safety

A Crime Alleged, A Community in Shock

A second grade teacher in our town has just been arrested for allegedly possessing and producing child pornography, among other charges. The evidence, as described in the press, is incredibly upsetting and appears to be quite damning.

We know this man. He went to elementary school, to Schechter no less, with my husband. They grew up together. I met him recently at a school reunion, and he was so kind, so funny, and so thoughtful that I even considered setting him up with one of my best friends.

Needless to say, we are in shock. Our community is in shock. I have no idea how to make sense of this. I am heartbroken for his family, his friends, and his students, but mostly I am devastated for the children he allegedly assaulted.

There are so many questions that remain unanswered; perhaps we will learn more with time, but to be honest, I’m not sure I want to know. Nonetheless, I can’t stop watching the news and reading the papers. I suppose I’m hoping to find an answer, or at least a clue, something that will explain why this happened, and how we all missed it.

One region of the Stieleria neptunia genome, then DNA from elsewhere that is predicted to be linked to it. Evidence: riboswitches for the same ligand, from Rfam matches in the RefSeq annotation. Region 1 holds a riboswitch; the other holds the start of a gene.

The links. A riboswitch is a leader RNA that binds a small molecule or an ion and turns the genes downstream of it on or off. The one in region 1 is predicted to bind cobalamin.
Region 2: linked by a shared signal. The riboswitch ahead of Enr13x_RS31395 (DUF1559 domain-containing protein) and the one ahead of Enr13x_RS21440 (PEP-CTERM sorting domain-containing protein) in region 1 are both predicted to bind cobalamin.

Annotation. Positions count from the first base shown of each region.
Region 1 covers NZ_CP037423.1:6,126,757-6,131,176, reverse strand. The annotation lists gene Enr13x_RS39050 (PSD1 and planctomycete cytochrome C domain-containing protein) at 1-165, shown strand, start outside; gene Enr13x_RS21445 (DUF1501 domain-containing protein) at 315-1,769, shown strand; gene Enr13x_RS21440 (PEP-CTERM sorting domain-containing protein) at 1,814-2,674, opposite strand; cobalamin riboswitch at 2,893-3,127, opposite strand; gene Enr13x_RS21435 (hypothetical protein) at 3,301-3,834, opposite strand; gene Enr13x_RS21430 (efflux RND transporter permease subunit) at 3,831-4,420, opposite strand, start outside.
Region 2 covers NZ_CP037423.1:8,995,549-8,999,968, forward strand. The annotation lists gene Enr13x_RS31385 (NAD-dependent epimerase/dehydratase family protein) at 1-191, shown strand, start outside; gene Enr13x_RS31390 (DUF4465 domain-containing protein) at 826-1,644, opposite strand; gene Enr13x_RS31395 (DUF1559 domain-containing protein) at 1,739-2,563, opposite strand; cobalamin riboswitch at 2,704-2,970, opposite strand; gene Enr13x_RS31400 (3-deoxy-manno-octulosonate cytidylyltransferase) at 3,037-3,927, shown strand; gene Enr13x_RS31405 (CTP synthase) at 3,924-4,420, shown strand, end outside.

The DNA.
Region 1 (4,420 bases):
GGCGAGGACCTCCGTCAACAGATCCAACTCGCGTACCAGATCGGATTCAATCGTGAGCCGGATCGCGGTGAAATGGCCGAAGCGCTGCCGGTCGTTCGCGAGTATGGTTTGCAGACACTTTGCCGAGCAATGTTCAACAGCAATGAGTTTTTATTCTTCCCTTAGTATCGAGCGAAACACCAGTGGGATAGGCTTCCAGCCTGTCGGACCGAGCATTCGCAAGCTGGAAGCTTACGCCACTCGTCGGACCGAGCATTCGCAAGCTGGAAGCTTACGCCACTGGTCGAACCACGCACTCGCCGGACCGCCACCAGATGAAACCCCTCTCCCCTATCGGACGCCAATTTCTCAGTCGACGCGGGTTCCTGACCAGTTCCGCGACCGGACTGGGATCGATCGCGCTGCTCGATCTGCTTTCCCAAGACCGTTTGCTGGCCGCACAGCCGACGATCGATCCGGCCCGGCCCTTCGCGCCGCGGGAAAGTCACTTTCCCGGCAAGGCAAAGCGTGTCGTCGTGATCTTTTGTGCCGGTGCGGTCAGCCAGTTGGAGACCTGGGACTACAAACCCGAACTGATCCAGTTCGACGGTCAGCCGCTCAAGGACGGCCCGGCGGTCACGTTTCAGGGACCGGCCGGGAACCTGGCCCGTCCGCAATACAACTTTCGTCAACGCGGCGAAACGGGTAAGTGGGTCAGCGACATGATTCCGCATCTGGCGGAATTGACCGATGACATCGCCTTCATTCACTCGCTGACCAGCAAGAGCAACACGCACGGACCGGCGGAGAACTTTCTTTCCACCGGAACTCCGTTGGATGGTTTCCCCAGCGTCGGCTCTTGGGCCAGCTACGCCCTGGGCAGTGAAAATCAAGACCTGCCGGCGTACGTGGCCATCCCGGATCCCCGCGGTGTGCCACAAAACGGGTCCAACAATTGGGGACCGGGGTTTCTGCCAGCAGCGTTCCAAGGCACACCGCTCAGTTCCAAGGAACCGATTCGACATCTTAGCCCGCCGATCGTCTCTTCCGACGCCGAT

That’s the scariest part of all of it. We all missed it. He was a nice Jewish boy from a good town, with a good education and a good job. He taught in the public schools for over a decade, and was cleared by several criminal record checks. Friends who knew him for years had no idea.

I hate that I have been reminded that there is no “kosher” stamp I can rely on, no list of qualities, experiences, or characteristics I can use to determine who is safe and who isn’t.

Who can we, as parents, really trust?

I have no idea. To be honest, I’m terrified. My need to protect my daughters has become overwhelming, and I dread the day when I will have to send them out into a world beyond our beloved home daycare. I try to remind myself that as much as I want to keep them close and safe forever, it’s just not possible. Even if it were, it wouldn’t be the right thing to do.

And so we mourn. We mourn the loss of the man we thought we knew and the loss of the sense of safety we thought we had in this community. And our lives have been diminished just a bit.

Carla NaumburgCarla Naumburg, PhD, is a clinical social worker and writer. Her writing has appeared in The New York Times, The Washington Post,The Huffington Post, Parents.com, PsychCentral.com, The Jewish Daily Forward, and Psychology Today. Her first book, Parenting in the Present Moment, was published by Parallax Press in October of 2014. She is currently writing a book on teaching mindfulness to children, which will be published by New Harbinger in late 2015. Carla grew up in Santa Fe, New Mexico, and the Bay Area of California, and she currently lives outside of Boston with her husband and two young daughters. You can follow her on Facebook and Twitter.

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